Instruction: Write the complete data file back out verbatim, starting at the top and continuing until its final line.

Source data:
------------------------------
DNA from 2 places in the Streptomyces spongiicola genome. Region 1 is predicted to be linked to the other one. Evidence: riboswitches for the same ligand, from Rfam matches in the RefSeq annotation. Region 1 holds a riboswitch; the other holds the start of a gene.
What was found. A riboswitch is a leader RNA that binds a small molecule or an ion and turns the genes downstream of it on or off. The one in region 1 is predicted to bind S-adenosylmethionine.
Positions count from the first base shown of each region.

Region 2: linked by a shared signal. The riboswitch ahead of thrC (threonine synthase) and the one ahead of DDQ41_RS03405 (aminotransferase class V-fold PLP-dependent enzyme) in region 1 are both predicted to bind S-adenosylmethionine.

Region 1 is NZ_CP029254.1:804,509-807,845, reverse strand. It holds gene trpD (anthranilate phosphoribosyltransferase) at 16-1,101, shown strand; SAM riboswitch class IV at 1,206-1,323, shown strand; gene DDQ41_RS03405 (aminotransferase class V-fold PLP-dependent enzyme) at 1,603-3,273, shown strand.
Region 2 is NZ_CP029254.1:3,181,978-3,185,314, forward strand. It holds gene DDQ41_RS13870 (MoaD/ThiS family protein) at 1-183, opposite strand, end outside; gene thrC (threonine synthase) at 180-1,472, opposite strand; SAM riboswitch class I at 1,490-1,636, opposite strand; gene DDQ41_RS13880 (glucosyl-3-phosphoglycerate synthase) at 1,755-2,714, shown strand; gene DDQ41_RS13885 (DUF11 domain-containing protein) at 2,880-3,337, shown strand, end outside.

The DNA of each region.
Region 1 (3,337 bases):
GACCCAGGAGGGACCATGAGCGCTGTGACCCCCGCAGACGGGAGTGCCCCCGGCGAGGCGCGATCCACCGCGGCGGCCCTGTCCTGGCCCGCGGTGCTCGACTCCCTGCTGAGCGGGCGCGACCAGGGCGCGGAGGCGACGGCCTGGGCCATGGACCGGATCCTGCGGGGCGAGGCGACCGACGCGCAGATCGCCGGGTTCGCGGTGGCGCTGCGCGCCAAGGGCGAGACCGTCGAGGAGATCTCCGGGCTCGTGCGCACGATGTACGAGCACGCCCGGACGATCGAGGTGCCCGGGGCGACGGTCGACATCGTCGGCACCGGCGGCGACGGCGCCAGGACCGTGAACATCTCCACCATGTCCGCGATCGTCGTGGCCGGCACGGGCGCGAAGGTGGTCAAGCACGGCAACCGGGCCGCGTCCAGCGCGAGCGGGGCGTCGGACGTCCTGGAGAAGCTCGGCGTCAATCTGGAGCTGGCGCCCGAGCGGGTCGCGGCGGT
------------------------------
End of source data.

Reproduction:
DNA from 2 places in the Streptomyces spongiicola genome. Region 1 is predicted to be linked to the other one. Evidence: riboswitches for the same ligand, from Rfam matches in the RefSeq annotation. Region 1 holds a riboswitch; the other holds the start of a gene.
What was found. A riboswitch is a leader RNA that binds a small molecule or an ion and turns the genes downstream of it on or off. The one in region 1 is predicted to bind S-adenosylmethionine.
Positions count from the first base shown of each region.

Region 2: linked by a shared signal. The riboswitch ahead of thrC (threonine synthase) and the one ahead of DDQ41_RS03405 (aminotransferase class V-fold PLP-dependent enzyme) in region 1 are both predicted to bind S-adenosylmethionine.

Region 1 is NZ_CP029254.1:804,509-807,845, reverse strand. It holds gene trpD (anthranilate phosphoribosyltransferase) at 16-1,101, shown strand; SAM riboswitch class IV at 1,206-1,323, shown strand; gene DDQ41_RS03405 (aminotransferase class V-fold PLP-dependent enzyme) at 1,603-3,273, shown strand.
Region 2 is NZ_CP029254.1:3,181,978-3,185,314, forward strand. It holds gene DDQ41_RS13870 (MoaD/ThiS family protein) at 1-183, opposite strand, end outside; gene thrC (threonine synthase) at 180-1,472, opposite strand; SAM riboswitch class I at 1,490-1,636, opposite strand; gene DDQ41_RS13880 (glucosyl-3-phosphoglycerate synthase) at 1,755-2,714, shown strand; gene DDQ41_RS13885 (DUF11 domain-containing protein) at 2,880-3,337, shown strand, end outside.

The DNA of each region.
Region 1 (3,337 bases):
GACCCAGGAGGGACCATGAGCGCTGTGACCCCCGCAGACGGGAGTGCCCCCGGCGAGGCGCGATCCACCGCGGCGGCCCTGTCCTGGCCCGCGGTGCTCGACTCCCTGCTGAGCGGGCGCGACCAGGGCGCGGAGGCGACGGCCTGGGCCATGGACCGGATCCTGCGGGGCGAGGCGACCGACGCGCAGATCGCCGGGTTCGCGGTGGCGCTGCGCGCCAAGGGCGAGACCGTCGAGGAGATCTCCGGGCTCGTGCGCACGATGTACGAGCACGCCCGGACGATCGAGGTGCCCGGGGCGACGGTCGACATCGTCGGCACCGGCGGCGACGGCGCCAGGACCGTGAACATCTCCACCATGTCCGCGATCGTCGTGGCCGGCACGGGCGCGAAGGTGGTCAAGCACGGCAACCGGGCCGCGTCCAGCGCGAGCGGGGCGTCGGACGTCCTGGAGAAGCTCGGCGTCAATCTGGAGCTGGCGCCCGAGCGGGTCGCGGCGGT